Cerebral palsy (CP) is a brain (neurological) disorder that causes problems with normal motor function. It is a lifelong condition that affects how the brain and muscles communicate. CP affects body movement, muscle control, coordination, reflexes, posture, and balance. These problems are caused by damage to or abnormal development of certain brain areas. But many children with cerebral palsy have normal intelligence. CP can range in severity, but it doesn’t get worse over time. CP does not get better over time either. With diagnosis and treatment, children can learn how to manage their condition.
CP occurs when there is abnormal development of or damage to areas of the brain that control motor function. This can happen before or during birth (congenital CP). Most of CP is congenital. Less commonly, CP can happen after birth. This is called acquired CP and usually happens from an infection or head injury.
In many cases, the exact cause of CP is not known. It may be the result of a problem such as:
A child is more at risk for CP because of any of the following:
Symptoms can occur a bit differently in each child. A child may have muscle weakness, poor motor control, or shaking (spasticity) of the arms or legs. A child may also have muscle stiffness in the form of stiff legs or clenched fists.
The symptoms depend on what type of CP a child has. The types and symptoms include:
Babies with CP are often slow to reach developmental motor milestones. These may include learning to roll over, sit, crawl, or walk. They may also keep certain reflexes that normally disappear in early infancy.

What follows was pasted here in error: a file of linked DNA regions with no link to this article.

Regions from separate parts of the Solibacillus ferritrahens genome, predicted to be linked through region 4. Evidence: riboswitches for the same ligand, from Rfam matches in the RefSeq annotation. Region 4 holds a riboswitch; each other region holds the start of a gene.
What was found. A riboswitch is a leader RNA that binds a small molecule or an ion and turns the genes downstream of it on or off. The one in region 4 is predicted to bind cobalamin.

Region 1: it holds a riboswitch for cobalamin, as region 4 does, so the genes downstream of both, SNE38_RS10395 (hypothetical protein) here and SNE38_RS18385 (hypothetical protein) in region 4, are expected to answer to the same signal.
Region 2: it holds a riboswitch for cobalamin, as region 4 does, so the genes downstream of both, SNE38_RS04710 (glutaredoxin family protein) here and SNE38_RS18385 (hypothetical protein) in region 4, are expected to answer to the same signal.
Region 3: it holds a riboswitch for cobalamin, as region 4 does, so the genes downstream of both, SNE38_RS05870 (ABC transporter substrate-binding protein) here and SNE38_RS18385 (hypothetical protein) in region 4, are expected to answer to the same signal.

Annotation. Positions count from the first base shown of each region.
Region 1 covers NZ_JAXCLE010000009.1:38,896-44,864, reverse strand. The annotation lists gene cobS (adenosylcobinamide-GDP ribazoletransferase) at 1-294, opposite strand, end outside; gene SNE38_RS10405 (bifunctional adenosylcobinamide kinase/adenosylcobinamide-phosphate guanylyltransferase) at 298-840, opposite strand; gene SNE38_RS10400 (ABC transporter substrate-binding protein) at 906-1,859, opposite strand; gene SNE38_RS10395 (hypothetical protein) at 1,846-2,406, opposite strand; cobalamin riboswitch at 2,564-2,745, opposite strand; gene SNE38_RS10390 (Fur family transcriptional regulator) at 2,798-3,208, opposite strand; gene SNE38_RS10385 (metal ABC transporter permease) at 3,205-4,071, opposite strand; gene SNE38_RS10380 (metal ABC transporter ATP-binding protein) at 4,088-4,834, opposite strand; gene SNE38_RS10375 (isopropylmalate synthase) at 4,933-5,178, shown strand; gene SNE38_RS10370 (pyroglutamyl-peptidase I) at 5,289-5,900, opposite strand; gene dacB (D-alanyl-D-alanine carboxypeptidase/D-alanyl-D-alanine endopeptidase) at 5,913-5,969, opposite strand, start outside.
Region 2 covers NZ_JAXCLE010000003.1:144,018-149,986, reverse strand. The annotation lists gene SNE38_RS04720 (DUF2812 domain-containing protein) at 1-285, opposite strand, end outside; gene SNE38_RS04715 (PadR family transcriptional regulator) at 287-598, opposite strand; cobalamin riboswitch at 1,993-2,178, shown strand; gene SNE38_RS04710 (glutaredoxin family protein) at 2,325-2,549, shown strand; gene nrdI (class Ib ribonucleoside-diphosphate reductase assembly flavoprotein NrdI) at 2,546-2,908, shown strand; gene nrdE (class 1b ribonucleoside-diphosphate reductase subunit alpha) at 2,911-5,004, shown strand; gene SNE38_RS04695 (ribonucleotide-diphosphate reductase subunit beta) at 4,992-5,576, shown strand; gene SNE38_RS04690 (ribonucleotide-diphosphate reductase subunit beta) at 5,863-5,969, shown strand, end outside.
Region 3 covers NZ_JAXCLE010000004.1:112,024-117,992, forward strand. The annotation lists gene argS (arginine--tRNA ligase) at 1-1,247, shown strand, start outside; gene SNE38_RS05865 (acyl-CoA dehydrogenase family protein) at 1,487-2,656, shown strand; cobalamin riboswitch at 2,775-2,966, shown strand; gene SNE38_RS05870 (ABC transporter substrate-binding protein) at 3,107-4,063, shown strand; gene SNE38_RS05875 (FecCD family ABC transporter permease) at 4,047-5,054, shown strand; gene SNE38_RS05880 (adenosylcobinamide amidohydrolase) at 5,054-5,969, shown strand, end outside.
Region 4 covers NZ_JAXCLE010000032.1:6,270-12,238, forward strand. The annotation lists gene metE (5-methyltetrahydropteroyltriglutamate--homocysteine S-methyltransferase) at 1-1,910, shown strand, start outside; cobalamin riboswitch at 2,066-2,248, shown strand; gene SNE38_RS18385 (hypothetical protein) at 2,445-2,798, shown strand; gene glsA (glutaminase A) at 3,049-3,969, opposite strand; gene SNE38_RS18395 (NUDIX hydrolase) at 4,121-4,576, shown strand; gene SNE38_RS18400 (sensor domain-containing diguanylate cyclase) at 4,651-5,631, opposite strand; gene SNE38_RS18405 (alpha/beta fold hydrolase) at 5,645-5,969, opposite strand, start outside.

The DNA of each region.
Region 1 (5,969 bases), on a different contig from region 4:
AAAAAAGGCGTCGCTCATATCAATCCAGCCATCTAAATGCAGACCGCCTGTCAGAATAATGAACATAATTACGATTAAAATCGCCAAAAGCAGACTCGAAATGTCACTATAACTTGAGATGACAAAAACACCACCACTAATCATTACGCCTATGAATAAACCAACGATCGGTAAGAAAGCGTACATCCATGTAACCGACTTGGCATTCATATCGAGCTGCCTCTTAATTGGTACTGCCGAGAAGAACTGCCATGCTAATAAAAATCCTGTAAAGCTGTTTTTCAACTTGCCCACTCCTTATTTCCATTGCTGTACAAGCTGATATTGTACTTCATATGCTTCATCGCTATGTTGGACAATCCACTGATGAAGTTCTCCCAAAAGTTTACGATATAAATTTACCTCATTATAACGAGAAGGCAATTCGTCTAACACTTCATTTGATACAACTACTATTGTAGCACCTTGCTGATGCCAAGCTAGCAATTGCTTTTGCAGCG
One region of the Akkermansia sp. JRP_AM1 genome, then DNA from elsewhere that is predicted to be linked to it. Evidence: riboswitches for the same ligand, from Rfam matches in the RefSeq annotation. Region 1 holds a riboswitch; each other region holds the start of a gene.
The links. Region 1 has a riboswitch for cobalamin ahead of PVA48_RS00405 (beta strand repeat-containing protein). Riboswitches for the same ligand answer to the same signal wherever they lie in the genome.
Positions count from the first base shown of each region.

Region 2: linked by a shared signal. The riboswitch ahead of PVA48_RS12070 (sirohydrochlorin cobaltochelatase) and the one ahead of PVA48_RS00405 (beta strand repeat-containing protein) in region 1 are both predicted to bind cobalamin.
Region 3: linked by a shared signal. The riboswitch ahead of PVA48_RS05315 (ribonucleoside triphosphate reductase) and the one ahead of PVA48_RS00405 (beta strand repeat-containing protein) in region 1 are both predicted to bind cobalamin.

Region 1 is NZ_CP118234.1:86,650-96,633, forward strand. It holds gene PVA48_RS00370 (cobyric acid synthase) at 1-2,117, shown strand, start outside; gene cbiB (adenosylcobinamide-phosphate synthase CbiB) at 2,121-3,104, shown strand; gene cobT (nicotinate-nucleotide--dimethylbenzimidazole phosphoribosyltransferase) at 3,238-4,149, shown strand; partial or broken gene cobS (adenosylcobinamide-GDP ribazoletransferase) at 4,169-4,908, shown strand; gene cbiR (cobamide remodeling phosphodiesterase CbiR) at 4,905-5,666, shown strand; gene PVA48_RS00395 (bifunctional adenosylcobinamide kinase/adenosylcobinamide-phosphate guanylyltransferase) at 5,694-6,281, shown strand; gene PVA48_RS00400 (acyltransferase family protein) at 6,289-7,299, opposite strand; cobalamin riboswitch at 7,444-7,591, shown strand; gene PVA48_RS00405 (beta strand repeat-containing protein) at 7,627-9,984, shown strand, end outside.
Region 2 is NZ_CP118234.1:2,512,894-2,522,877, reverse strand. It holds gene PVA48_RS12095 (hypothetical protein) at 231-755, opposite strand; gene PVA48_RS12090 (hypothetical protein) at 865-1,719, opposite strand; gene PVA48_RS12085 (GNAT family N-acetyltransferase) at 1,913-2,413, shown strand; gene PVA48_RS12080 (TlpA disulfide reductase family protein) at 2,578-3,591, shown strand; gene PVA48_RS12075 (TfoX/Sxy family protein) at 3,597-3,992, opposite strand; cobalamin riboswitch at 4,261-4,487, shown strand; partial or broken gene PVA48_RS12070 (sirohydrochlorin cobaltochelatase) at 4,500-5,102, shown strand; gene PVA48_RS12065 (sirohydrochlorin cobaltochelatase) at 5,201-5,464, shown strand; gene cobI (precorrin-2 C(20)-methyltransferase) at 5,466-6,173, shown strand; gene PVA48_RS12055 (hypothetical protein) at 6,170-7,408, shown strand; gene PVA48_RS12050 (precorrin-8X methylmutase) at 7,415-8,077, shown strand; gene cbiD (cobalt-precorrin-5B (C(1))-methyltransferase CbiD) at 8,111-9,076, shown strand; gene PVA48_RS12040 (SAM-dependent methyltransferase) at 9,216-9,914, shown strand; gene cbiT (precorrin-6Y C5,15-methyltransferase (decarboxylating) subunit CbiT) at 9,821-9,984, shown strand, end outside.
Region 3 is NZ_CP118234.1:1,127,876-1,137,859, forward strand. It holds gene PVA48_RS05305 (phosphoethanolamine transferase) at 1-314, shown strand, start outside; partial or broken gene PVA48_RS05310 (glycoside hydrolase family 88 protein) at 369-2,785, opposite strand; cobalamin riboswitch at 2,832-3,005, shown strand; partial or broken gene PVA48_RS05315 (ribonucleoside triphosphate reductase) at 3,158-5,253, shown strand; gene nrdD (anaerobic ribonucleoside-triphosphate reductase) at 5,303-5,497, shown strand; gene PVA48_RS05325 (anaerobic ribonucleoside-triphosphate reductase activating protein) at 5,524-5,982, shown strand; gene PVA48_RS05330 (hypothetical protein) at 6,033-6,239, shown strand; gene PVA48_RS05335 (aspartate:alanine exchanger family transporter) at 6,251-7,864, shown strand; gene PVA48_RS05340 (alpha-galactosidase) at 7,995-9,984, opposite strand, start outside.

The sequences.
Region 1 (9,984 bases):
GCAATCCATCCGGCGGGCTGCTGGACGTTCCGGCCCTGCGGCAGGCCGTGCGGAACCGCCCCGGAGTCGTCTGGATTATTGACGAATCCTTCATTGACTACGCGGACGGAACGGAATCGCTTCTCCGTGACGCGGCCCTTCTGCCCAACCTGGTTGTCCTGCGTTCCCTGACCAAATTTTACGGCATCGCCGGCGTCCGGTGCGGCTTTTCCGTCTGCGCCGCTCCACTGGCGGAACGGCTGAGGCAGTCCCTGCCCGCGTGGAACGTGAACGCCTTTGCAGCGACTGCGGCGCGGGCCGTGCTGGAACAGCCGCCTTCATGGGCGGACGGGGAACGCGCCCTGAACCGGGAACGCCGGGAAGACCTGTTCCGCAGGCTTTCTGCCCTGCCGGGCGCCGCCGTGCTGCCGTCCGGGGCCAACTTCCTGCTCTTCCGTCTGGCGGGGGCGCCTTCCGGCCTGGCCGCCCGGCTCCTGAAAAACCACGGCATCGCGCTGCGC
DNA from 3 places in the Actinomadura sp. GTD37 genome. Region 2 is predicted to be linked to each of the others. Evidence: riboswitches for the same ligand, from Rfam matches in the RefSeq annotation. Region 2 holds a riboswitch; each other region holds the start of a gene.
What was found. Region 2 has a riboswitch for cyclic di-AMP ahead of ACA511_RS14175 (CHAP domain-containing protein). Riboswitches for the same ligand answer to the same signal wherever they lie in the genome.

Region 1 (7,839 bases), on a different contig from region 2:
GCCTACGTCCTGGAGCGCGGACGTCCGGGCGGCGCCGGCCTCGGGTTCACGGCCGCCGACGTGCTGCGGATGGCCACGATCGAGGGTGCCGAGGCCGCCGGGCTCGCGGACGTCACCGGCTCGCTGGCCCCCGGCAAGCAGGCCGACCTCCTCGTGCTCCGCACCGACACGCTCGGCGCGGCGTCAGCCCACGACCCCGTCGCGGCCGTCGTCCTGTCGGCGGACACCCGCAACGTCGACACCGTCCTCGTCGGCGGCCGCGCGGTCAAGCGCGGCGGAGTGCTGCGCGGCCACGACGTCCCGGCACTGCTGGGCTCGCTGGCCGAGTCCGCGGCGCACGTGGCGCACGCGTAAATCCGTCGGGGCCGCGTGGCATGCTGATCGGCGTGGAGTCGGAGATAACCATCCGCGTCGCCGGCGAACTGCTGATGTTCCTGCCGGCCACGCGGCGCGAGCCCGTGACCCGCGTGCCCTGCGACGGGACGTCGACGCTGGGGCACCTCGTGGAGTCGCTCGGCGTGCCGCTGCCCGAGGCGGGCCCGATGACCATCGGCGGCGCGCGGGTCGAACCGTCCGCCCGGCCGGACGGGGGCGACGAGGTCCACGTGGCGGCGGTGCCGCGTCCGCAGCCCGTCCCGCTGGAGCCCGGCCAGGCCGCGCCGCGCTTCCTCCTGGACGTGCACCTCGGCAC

Children with CP may have additional problems. But these are not signs or symptoms of CP. CP refers only to the motor dysfunction. The additional problems may include:
The symptoms of CP can be like other health conditions. Make sure your child sees his or her healthcare provider for a diagnosis.
A diagnosis of CP is not usually made until a child is at least 6 to 12 months old. This is when a child should be reaching developmental milestones. These include sitting, standing, and walking, plus hand and head control. The healthcare provider will ask about your child’s symptoms and health history. He or she will give your child a physical exam.
Your child may also have tests, such as:
Treatment will depend on your child’s symptoms, age, and general health. It will also depend on how severe the condition is. CP is a lifelong condition that has no cure. Because of this, your child’s healthcare providers will work to:
A child is treated by a healthcare team that may include:
Management of CP may include:
Talk with your child’s healthcare providers about the risks, benefits, and possible side effects of all treatments.
Possible complications vary widely from child to child. Treatment for complications will depend on your child’s symptoms, age, and general health. It will also depend on how serious the condition is. Your child’s healthcare provider will discuss treatment choices with you.
Because doctors don’t know fully what causes congenital CP, little can be done to prevent it. CP related to gene problems can’t be prevented. But you can do certain things that might help reduce the risk:
After birth, acquired CP is often caused by an infection or injury. Some of these cases can be prevented by helping keep your baby healthy and safe:
CP is a lifelong condition that has no cure. It can range in severity, but it doesn’t get worse over time. The full extent of CP is usually not fully known right after birth. It can become clearer as a child grows and develops. With diagnosis and treatment, children can learn how to manage their condition.
Your child’s healthcare providers will work to prevent deformities or keep them to a minimum. They will also work to help your child make the most of his or her capabilities. You can help your child strengthen his or her self-esteem and be as independent as possible. Physical and occupational rehabilitation, plus extra support in school, can help a child function as well as possible.
Call the healthcare provider if your child has:
Tips to help you get the most from a visit to your child’s healthcare provider:
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